7.4 Sending Mail & Shipping Packages

When sending mail, ask about special wrapping requirements, and if it must be inspected before wrapping. Ask the postal clerk to postmark your mail in your presence. Use registered mail for important documents. Be sure "par avion" is written or stamped on any airmail you send.

"Packages are almost always inspected before they are sealed -- do not seal them until the post office has said to do so. Of course, this tips off the postal worker to what is of value, so do not send anything of value without using insurance. Also note, that packages sent to your home country will be inspected and possibly tariffed upon arrival. Private materials can be sent to your home address. Mark as 'private -- do not open' any packages you do not want your family or home base people to open (like personal journals). If you take photos and develop them as you travel, consider mailing them home too. However, send the negatives separately using first class mail." <Alan Nelson>

"Many countries, especially in SE Asia, have a special 'small package' rate which can save you 60% or more on shipping things home. Sometimes you must ask about it to find out, some post offices may honor it and some may not. In Indonesia, it is called Registered Letter, and is good up to 2 kilograms." <Larry Lustig>

"If you are a journal writer, consider sending to your homebase a travel summary for each country. This can later be collected into a mini-journal and also can be copied and passed around to friends and family while you are gone. Try to use 'local' stationary or whatever for that special ambience. I used it to great effect. I also did not have to worry about the safety of my journal when traveling. A last recommendation -- use those exotic beer coasters as postcards -- all my friends loved them -- especially the ones with Chinese characters on them. Just use regular postcard postage. All but one made it home safe and sound." <Alan Nelson>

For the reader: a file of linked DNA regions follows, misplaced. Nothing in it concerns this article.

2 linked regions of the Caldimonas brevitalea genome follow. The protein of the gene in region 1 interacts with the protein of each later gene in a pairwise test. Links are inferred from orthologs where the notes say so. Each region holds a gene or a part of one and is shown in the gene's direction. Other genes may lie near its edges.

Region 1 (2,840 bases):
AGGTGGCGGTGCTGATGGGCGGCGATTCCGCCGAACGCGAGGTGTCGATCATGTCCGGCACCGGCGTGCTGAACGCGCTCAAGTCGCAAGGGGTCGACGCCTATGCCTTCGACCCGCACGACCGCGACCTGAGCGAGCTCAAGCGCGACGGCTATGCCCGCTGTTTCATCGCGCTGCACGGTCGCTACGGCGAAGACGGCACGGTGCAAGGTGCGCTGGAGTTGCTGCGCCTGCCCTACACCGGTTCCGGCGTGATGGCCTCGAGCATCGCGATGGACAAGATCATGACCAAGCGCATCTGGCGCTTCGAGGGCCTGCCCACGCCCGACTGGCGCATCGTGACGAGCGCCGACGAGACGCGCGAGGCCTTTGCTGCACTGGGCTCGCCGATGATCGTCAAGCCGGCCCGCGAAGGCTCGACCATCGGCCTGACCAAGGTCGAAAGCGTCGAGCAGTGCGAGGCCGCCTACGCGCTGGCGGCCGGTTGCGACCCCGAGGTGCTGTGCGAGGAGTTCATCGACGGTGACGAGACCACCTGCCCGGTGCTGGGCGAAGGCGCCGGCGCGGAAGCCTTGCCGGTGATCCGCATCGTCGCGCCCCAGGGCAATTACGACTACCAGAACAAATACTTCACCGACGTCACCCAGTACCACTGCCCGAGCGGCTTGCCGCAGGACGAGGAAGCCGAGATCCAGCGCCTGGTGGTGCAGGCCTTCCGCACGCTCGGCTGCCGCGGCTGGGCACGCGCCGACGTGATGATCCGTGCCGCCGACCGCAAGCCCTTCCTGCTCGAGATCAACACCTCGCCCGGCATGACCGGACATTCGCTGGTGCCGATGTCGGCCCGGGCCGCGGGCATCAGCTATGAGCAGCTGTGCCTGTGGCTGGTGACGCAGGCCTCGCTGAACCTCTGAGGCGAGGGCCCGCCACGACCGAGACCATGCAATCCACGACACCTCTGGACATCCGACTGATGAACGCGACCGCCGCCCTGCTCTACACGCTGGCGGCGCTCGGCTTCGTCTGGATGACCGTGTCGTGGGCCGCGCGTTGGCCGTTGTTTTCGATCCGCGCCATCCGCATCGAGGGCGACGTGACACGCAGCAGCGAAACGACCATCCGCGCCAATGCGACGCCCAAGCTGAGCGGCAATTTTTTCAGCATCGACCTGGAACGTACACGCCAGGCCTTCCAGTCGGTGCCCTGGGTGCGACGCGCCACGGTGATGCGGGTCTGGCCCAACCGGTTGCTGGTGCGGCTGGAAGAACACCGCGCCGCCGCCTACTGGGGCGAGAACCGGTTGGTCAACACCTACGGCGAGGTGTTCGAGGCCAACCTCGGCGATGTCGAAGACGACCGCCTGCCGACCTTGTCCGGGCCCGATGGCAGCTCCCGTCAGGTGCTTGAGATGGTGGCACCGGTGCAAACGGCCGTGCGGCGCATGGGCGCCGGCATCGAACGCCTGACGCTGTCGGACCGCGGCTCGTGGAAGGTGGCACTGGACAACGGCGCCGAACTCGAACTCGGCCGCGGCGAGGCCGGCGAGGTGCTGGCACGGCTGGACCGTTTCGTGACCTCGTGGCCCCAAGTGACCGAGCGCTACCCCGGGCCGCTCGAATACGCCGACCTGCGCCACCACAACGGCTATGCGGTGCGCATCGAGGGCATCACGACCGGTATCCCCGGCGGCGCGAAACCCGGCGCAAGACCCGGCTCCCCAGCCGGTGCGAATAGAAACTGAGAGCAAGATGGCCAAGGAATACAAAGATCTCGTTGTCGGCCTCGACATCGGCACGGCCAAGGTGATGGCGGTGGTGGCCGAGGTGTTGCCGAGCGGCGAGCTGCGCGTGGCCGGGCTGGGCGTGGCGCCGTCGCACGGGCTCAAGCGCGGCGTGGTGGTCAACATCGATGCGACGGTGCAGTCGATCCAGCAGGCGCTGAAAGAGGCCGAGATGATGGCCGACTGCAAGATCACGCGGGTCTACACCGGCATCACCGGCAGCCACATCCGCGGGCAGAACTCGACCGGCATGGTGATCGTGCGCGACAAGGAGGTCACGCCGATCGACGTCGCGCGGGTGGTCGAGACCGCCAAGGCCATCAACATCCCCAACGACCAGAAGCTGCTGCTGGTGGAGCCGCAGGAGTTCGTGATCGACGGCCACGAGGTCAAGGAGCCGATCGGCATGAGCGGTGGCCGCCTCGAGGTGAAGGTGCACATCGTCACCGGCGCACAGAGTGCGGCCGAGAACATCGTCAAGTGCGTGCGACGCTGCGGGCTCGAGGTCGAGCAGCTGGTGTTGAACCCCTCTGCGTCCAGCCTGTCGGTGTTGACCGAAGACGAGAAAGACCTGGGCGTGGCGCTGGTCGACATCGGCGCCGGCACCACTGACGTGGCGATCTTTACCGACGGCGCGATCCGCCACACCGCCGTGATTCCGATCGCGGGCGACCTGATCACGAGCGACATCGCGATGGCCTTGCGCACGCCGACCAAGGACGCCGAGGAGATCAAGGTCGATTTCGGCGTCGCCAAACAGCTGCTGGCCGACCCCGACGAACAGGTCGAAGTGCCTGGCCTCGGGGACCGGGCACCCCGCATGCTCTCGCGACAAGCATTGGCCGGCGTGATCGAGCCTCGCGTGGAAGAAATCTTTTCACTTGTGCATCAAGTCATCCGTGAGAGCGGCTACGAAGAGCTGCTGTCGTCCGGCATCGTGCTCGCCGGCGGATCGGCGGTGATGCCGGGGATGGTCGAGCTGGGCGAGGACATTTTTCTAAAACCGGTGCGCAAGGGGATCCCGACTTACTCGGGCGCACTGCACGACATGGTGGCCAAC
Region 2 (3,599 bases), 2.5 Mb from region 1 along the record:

"In my experience, most of the post is very reliable, and in some places (e.g. Fiji) exceptionally cheap; expect one or two things to go astray and remember you will likely not be around to investigate what happened. Do not post really important or valuable things if you are in doubt or cannot afford the loss." <Chris Finlayson>

"International rates vary widely. Nepal is exceptionally cheap, Thailand noticeably higher (more like US rates which are among the lowest in the world). A single First Class letter mailed abroad from Germany costs 3 DM ($1.80) but that covers up to 50 grams. Oddly, Express Mail is not necessarily faster than normal Air Mail (to Bali, for example; the Express Mail is probably sent to Jakarta first, while the regular Air Mail goes direct). Unfortunately, international mail service is becoming less and less reliable. Major portions of my mail to Nepal, Thailand and Indonesia were lost. Using Registered Mail should help, but that can be exceptionally slow (and the international indemnity is limited to a few Swiss Francs ($32.35 US))" <Larry Cotter>

"There is a more-or-less universal agreement that educational materials be shipped at extremely low rates. Not all postal clerks are aware of this. It is sometimes called the 'book rate'. I use it to send home books, especially cookbooks, and all those little brochures we are always collecting while travelling. Before leaving home, I address 5"x7" and 9"x12" manila envelopes with clasp closures. It is sometimes a requirement that book rate materials be unsealed." <Icono Clast>

Federal Express, DHL, and UPS have offices in the most out-of-the-way places, however their costs for even the smallest of packages can be prohibitively expensive.

DHL Worldwide Express
Purolator Courier
TNT Express
U.S. Postal Service
Mail Boxes Etc.
Voyagers Mail Forwarding Service

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